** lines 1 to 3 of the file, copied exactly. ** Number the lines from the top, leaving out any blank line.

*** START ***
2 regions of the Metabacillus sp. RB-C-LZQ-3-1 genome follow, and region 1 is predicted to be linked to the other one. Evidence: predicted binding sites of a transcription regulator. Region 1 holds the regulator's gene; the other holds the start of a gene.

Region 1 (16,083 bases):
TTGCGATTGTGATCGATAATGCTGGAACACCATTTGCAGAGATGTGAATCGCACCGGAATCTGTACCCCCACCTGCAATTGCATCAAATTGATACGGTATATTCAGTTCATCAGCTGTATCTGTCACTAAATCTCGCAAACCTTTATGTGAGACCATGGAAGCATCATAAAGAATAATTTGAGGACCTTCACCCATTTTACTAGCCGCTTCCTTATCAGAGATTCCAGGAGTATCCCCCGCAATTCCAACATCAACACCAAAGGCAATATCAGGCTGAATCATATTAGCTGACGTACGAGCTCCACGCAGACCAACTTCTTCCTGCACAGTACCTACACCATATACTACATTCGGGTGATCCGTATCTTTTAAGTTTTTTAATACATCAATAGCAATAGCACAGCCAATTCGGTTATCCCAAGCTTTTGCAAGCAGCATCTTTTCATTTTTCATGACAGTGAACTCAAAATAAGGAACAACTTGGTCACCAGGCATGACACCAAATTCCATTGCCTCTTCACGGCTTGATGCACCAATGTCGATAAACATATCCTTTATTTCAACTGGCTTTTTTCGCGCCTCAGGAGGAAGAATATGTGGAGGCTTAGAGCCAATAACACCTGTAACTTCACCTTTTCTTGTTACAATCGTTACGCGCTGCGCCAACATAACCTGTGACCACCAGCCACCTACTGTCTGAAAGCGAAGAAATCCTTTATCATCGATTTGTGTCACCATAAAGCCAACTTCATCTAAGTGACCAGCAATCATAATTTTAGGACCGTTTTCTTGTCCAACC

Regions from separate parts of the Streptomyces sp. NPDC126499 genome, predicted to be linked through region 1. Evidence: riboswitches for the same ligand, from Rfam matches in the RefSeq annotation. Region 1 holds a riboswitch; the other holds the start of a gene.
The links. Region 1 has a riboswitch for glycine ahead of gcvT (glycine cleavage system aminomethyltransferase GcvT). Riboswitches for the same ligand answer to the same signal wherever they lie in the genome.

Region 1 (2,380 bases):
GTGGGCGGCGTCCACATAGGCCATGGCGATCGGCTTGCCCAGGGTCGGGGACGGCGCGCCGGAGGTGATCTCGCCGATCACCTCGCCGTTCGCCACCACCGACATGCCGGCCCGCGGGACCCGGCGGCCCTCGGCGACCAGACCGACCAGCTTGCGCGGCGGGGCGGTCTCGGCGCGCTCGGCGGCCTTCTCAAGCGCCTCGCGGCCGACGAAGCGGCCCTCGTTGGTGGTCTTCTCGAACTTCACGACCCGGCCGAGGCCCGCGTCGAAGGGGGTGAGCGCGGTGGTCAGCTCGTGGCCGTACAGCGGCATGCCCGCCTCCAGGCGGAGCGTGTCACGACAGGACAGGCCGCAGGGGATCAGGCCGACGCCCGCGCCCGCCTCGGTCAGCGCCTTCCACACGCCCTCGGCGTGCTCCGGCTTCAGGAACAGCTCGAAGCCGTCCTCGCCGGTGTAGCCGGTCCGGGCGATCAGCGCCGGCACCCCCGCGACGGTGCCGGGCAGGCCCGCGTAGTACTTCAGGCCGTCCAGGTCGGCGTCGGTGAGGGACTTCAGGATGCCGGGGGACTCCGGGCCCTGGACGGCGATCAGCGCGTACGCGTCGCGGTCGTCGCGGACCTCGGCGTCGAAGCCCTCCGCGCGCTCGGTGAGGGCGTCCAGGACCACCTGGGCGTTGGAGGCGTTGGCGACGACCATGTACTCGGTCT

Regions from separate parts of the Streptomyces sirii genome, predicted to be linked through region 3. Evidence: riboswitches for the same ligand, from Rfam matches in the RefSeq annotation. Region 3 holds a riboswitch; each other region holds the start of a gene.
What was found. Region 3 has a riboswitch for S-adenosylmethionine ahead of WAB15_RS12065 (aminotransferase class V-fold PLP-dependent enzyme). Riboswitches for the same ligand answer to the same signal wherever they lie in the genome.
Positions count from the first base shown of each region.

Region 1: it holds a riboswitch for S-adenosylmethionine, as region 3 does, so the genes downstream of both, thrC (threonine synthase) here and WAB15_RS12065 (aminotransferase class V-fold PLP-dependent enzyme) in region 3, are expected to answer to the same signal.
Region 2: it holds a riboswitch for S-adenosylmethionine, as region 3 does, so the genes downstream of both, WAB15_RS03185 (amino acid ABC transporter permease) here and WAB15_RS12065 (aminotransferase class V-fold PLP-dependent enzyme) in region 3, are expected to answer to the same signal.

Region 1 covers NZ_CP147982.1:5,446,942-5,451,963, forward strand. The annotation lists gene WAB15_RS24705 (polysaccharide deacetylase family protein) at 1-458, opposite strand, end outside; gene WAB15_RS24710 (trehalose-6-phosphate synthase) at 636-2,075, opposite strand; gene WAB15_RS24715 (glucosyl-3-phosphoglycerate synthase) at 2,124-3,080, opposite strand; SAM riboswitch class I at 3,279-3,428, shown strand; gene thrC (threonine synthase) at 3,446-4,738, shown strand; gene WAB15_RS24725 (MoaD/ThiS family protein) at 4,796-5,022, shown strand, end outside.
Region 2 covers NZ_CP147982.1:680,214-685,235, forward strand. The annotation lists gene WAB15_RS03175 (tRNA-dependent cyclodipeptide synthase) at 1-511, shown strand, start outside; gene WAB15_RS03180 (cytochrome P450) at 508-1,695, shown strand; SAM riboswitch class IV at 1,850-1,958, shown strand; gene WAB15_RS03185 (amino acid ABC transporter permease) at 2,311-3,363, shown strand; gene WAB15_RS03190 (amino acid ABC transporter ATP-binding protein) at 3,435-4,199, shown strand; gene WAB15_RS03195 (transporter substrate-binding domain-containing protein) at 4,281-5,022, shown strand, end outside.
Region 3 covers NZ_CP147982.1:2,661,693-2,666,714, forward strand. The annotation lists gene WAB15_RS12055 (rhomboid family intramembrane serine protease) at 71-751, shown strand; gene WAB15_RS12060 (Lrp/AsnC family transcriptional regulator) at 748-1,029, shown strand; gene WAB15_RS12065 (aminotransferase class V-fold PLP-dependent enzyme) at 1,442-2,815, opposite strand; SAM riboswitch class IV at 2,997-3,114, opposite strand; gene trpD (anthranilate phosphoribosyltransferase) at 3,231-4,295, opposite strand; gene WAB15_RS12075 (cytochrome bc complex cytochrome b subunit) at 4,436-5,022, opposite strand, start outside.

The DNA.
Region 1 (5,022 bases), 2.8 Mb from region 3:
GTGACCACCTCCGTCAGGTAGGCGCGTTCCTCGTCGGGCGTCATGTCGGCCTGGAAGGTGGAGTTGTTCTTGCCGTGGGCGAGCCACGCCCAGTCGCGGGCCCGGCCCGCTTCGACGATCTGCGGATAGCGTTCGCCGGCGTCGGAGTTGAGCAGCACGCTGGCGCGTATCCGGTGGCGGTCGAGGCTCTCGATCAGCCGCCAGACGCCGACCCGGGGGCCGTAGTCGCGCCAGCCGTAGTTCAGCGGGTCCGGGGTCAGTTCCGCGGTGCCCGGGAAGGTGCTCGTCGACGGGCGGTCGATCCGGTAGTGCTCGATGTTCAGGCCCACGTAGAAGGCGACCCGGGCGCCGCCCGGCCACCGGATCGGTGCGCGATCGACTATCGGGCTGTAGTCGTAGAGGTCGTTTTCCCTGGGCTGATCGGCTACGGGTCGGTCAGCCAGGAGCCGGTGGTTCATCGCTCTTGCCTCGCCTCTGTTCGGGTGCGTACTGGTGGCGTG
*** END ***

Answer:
2 regions of the Metabacillus sp. RB-C-LZQ-3-1 genome follow, and region 1 is predicted to be linked to the other one. Evidence: predicted binding sites of a transcription regulator. Region 1 holds the regulator's gene; the other holds the start of a gene.

Region 1 (16,083 bases):
TTGCGATTGTGATCGATAATGCTGGAACACCATTTGCAGAGATGTGAATCGCACCGGAATCTGTACCCCCACCTGCAATTGCATCAAATTGATACGGTATATTCAGTTCATCAGCTGTATCTGTCACTAAATCTCGCAAACCTTTATGTGAGACCATGGAAGCATCATAAAGAATAATTTGAGGACCTTCACCCATTTTACTAGCCGCTTCCTTATCAGAGATTCCAGGAGTATCCCCCGCAATTCCAACATCAACACCAAAGGCAATATCAGGCTGAATCATATTAGCTGACGTACGAGCTCCACGCAGACCAACTTCTTCCTGCACAGTACCTACACCATATACTACATTCGGGTGATCCGTATCTTTTAAGTTTTTTAATACATCAATAGCAATAGCACAGCCAATTCGGTTATCCCAAGCTTTTGCAAGCAGCATCTTTTCATTTTTCATGACAGTGAACTCAAAATAAGGAACAACTTGGTCACCAGGCATGACACCAAATTCCATTGCCTCTTCACGGCTTGATGCACCAATGTCGATAAACATATCCTTTATTTCAACTGGCTTTTTTCGCGCCTCAGGAGGAAGAATATGTGGAGGCTTAGAGCCAATAACACCTGTAACTTCACCTTTTCTTGTTACAATCGTTACGCGCTGCGCCAACATAACCTGTGACCACCAGCCACCTACTGTCTGAAAGCGAAGAAATCCTTTATCATCGATTTGTGTCACCATAAAGCCAACTTCATCTAAGTGACCAGCAATCATAATTTTAGGACCGTTTTCTTGTCCAACC